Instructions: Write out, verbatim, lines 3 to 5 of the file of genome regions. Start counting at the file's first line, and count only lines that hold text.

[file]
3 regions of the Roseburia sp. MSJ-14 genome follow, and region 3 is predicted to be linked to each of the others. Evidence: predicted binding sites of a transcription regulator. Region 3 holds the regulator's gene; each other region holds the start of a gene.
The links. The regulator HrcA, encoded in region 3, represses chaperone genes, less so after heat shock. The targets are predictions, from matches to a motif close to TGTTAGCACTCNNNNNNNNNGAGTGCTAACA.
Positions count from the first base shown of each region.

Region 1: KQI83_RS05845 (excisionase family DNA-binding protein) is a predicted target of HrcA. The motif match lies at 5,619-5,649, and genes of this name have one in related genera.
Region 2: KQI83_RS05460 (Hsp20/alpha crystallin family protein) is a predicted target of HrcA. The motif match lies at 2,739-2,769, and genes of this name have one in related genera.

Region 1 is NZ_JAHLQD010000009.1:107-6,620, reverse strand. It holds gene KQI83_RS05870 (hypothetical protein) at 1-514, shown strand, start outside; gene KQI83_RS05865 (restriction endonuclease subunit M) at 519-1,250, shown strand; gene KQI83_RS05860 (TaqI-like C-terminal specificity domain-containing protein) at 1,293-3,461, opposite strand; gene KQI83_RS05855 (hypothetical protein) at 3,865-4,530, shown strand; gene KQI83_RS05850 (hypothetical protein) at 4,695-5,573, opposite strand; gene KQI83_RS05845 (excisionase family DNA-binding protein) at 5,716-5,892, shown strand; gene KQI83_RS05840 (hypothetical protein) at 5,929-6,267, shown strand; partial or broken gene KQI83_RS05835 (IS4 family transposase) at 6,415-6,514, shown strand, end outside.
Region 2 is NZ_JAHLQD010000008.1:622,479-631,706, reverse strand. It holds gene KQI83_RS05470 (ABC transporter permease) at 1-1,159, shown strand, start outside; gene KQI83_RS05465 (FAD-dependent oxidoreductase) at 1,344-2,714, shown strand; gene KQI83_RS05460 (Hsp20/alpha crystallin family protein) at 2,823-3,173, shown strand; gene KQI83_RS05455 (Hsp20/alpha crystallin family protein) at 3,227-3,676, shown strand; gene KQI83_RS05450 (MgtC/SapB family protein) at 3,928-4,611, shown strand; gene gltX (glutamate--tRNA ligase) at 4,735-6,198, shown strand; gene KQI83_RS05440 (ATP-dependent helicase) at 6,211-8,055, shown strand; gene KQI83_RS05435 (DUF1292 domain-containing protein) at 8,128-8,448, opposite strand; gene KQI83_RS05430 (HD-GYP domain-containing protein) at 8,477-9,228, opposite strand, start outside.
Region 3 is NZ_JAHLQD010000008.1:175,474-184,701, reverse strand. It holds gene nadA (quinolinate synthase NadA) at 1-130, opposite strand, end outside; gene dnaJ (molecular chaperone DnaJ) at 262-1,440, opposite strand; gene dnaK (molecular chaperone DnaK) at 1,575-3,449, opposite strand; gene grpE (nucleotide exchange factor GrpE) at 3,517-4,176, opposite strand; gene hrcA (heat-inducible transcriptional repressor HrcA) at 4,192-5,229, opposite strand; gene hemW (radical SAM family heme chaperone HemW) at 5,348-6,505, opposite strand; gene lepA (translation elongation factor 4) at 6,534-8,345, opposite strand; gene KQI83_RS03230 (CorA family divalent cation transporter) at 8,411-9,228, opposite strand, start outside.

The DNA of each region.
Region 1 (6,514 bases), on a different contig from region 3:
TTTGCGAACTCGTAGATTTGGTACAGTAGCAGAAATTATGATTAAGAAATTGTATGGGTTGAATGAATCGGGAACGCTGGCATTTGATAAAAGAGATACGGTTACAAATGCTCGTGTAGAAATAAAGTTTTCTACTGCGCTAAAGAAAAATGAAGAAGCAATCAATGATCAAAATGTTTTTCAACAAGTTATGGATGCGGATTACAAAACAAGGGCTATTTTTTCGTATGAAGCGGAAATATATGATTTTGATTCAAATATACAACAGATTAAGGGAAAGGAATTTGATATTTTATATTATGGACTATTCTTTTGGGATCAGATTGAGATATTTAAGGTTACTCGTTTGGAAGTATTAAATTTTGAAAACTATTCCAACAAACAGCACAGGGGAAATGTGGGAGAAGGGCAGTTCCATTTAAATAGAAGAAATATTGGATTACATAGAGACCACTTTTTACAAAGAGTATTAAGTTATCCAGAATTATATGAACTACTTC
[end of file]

Positions count from the first base shown of each region.

Region 1: KQI83_RS05845 (excisionase family DNA-binding protein) is a predicted target of HrcA. The motif match lies at 5,619-5,649, and genes of this name have one in related genera.
Region 2: KQI83_RS05460 (Hsp20/alpha crystallin family protein) is a predicted target of HrcA. The motif match lies at 2,739-2,769, and genes of this name have one in related genera.